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    Southeast Asia
     Sep 16, 2009
BlackBerry success has sour taste
By Sara Schonhardt

JAKARTA - Indonesians are crazy about BlackBerry, the wireless handheld device made popular worldwide for its ability to send and receive e-mail. They can be seen poring over the gadgets at Starbucks or killing time confirming friends on social networking site Facebook while waiting for the bus.

BlackBerry use has surged in Indonesia, rising 550% year-on-year in 2008. There are now more than 350,000 users across the country, a number that could reach 1 million by the end of this year, according to Marc Einstein, an industry manager at research and consulting firm Frost and Sullivan.

That's small compared with the estimated 28 million BlackBerry users worldwide, but with its accelerating new user growth rate

 
amid a population of 240 million people, Indonesia offers a huge market opportunity for mobile distributors looking to the developing world for growth. BlackBerry users worldwide represent about 20% of all smart phone users, but in Indonesia the devices dominate the market. Apple's iPhone, with about 15,000 users, pales in comparison, industry analysts note.

That fast growth prompted the government in June to clamp down on Research In Motion (RIM), the Canada-based firm that developed BlackBerry, by requiring it to establish a service center in Indonesia before it could import more devices into the country. On September 8, Indonesia's Communications Ministry approved RIM's Jakarta office and lifted a two-month freeze on the selling of new BlackBerrys.

The overture could be largely symbolic because an estimated 80% of the devices sold in the country trade hands on the greymarket. Smuggled electronics in Indonesia can go for hundreds of dollars less than those offered by authorized dealers, who must pay import duties on their products and increase their prices accordingly.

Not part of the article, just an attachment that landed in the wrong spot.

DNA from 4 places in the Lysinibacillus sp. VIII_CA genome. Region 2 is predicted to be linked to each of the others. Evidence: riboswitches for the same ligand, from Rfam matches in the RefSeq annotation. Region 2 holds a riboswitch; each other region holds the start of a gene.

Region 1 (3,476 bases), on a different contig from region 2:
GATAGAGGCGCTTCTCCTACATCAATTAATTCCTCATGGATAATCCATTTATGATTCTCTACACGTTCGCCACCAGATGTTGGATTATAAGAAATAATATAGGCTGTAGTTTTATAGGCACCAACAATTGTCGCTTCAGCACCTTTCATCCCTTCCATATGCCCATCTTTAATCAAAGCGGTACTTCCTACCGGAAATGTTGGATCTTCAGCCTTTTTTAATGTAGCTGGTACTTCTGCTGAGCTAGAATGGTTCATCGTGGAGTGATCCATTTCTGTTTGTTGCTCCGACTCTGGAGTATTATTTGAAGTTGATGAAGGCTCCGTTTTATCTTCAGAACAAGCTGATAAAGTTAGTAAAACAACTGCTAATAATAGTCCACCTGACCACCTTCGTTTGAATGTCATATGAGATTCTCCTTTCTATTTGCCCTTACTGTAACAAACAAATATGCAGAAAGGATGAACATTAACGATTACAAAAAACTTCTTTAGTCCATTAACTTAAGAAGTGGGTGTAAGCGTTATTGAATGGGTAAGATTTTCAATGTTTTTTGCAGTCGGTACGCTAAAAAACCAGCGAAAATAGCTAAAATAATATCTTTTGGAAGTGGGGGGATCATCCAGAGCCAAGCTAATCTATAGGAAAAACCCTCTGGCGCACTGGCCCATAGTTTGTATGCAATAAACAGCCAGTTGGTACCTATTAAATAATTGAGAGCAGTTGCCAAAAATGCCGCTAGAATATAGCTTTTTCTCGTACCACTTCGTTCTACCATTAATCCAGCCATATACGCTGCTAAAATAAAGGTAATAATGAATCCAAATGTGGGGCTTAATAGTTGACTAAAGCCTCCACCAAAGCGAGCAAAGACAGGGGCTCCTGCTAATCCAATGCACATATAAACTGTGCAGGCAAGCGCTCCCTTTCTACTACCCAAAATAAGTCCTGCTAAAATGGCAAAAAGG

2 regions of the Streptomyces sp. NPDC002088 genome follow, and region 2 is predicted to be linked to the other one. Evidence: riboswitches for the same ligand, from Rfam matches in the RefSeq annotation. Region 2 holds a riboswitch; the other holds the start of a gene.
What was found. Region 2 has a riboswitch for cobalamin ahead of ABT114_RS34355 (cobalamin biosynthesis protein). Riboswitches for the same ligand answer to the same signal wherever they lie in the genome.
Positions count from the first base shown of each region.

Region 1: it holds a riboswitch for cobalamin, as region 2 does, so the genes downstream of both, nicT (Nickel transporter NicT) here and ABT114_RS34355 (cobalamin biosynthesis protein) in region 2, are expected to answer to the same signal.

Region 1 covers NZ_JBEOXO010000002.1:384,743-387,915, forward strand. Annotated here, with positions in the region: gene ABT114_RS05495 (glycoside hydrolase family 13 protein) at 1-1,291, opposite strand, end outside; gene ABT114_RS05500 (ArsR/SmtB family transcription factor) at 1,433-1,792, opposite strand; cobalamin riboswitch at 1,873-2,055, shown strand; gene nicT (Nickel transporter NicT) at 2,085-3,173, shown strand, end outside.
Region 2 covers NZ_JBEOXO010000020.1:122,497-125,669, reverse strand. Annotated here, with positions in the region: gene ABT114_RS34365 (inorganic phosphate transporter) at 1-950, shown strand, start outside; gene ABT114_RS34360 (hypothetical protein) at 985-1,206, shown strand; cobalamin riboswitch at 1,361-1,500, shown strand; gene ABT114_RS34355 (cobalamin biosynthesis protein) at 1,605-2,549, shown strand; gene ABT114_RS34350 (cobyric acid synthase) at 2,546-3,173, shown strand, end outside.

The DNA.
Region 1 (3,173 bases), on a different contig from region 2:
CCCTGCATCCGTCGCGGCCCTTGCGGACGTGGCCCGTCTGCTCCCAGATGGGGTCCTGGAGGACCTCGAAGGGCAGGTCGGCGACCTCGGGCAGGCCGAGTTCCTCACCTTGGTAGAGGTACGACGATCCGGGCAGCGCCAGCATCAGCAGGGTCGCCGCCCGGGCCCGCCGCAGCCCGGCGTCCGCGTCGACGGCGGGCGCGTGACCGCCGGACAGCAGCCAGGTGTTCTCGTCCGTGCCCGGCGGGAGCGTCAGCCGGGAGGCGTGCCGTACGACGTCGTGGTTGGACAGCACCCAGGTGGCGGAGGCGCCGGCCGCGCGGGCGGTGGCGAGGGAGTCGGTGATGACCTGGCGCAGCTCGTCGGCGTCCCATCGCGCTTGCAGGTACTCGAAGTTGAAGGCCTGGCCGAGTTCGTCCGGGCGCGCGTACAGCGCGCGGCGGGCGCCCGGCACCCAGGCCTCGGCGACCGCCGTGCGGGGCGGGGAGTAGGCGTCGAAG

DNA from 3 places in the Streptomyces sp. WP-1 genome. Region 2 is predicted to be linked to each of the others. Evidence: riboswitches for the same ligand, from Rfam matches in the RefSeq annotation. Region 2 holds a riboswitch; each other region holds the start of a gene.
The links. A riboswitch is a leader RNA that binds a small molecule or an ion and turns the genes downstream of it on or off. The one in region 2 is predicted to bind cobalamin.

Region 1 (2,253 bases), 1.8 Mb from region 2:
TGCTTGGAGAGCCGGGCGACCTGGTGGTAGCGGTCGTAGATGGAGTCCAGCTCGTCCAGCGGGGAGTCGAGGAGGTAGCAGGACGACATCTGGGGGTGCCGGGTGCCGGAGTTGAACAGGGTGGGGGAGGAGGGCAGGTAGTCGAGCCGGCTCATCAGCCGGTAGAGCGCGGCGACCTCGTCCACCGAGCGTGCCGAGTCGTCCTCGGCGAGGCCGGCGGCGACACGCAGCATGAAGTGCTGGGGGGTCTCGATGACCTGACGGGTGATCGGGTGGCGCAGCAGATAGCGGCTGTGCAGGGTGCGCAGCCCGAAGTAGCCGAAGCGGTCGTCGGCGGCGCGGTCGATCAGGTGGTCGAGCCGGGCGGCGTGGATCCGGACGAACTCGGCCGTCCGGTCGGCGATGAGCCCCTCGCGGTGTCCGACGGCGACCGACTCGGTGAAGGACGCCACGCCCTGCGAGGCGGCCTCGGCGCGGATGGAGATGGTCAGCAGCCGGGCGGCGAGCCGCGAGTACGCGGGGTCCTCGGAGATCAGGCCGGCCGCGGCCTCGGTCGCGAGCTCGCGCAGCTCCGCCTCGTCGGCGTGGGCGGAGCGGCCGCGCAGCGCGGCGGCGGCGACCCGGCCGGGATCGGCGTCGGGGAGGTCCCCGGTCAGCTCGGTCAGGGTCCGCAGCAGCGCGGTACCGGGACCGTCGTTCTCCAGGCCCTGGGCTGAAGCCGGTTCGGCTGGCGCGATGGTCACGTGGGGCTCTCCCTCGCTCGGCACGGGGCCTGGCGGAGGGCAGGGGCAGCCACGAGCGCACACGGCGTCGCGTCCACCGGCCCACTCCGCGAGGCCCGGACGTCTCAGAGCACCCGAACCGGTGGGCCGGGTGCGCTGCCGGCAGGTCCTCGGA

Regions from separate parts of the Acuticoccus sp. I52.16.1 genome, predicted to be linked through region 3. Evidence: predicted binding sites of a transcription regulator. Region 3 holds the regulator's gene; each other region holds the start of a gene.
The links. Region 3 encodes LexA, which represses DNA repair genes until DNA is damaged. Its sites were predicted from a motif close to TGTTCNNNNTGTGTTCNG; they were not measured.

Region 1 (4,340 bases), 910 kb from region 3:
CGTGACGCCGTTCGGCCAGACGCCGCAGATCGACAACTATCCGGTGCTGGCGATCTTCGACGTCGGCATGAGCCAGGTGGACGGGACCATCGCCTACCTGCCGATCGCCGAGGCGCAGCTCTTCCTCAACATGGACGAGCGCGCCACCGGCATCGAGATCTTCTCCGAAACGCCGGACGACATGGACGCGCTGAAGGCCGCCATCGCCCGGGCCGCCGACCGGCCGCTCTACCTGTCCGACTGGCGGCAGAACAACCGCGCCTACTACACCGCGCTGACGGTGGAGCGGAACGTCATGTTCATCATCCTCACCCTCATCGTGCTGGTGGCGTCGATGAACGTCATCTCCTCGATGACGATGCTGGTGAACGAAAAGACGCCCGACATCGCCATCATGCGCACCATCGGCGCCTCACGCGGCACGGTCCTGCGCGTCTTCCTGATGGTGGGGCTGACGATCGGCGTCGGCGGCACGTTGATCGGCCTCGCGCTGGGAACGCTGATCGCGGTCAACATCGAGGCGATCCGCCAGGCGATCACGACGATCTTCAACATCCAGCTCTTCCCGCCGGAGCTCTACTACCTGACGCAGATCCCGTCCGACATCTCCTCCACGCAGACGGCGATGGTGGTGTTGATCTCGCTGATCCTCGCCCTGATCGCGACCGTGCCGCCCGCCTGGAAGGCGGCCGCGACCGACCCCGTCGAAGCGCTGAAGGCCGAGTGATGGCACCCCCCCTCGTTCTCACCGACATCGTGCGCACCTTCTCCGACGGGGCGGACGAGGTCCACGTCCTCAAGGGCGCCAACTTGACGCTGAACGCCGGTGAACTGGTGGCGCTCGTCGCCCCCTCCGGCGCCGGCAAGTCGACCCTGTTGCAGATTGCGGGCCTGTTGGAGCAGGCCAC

"BlackBerry became popular in Indonesia because of the parallel market," said Mas Wigrantoro, chairman of the Indonesian Telecommunications Society (Mastel), a non-profit association representing the information technology (IT) sector. While he blamed the government and RIM for not doing enough to stop the greymarket supply of BlackBerrys, he also predicted that the device's popularity would drop dramatically if cheaper versions were no longer available.

RIM has only recently seized on growth opportunities in Indonesia, as sales at licensed dealers have lagged those at places such as Roxy Mas, a five-story mall in west Jakarta renowned for dealing in greymarket IT products. Consumers can buy BlackBerry handsets through more than 50 distributors across the country, but only four official operators are licensed to provide BlackBerry services.

Underground sales
The Ministry of Communication and Information Technology, which has a decree in place requiring phone producers to open service centers if they sell in the country, had prior to June only loosely enforced its regulations on smart phone importers. RIM was not expecting the government action to freeze its imports, but reacted quickly by establishing the required service center.

Users who only purchase the handset and use the device through a prepaid service are considered "non-enterprise" users, according to the industry jargon. The situation is "not ideal" for RIM, according to Einstein, but in certain ways having a strong presence is a good business strategy to eventually convert non-enterprise users into those that pay license fees.

Einstein estimates that more than 40% of RIM's global base at present comes from the consumer market, noting that even in the United States, non-enterprise users make up 50% of the market. Achieving similar levels could take time in Indonesia: the day after the government and RIM settled their spat, business among Roxy's greymarket BlackBerry suppliers was still brisk.

At a popular kiosk on the fourth floor, a saleswoman named Lisa picked through BlackBerry models with names such as "Bold", "Storm" and "Javelin". The cheapest on offer was a new "Curve 8310", which sold for 2.4 million rupiahs (US$240); the same model sells through licensed operators, who include customs tax payments in their prices, for about 6 million rupiahs.

Researcher IDC defines the greymarket as second-hand and refurbished IT devices, as well as those that come in through the parallel market. That trade tends to start in Canada to licensed sellers in Singapore or Hong Kong, who then pass the devices along to tax-evading unlicensed vendors in Jakarta, according to Ashadi Cahyadi, research manager for Indonesian telecommunications at IDC.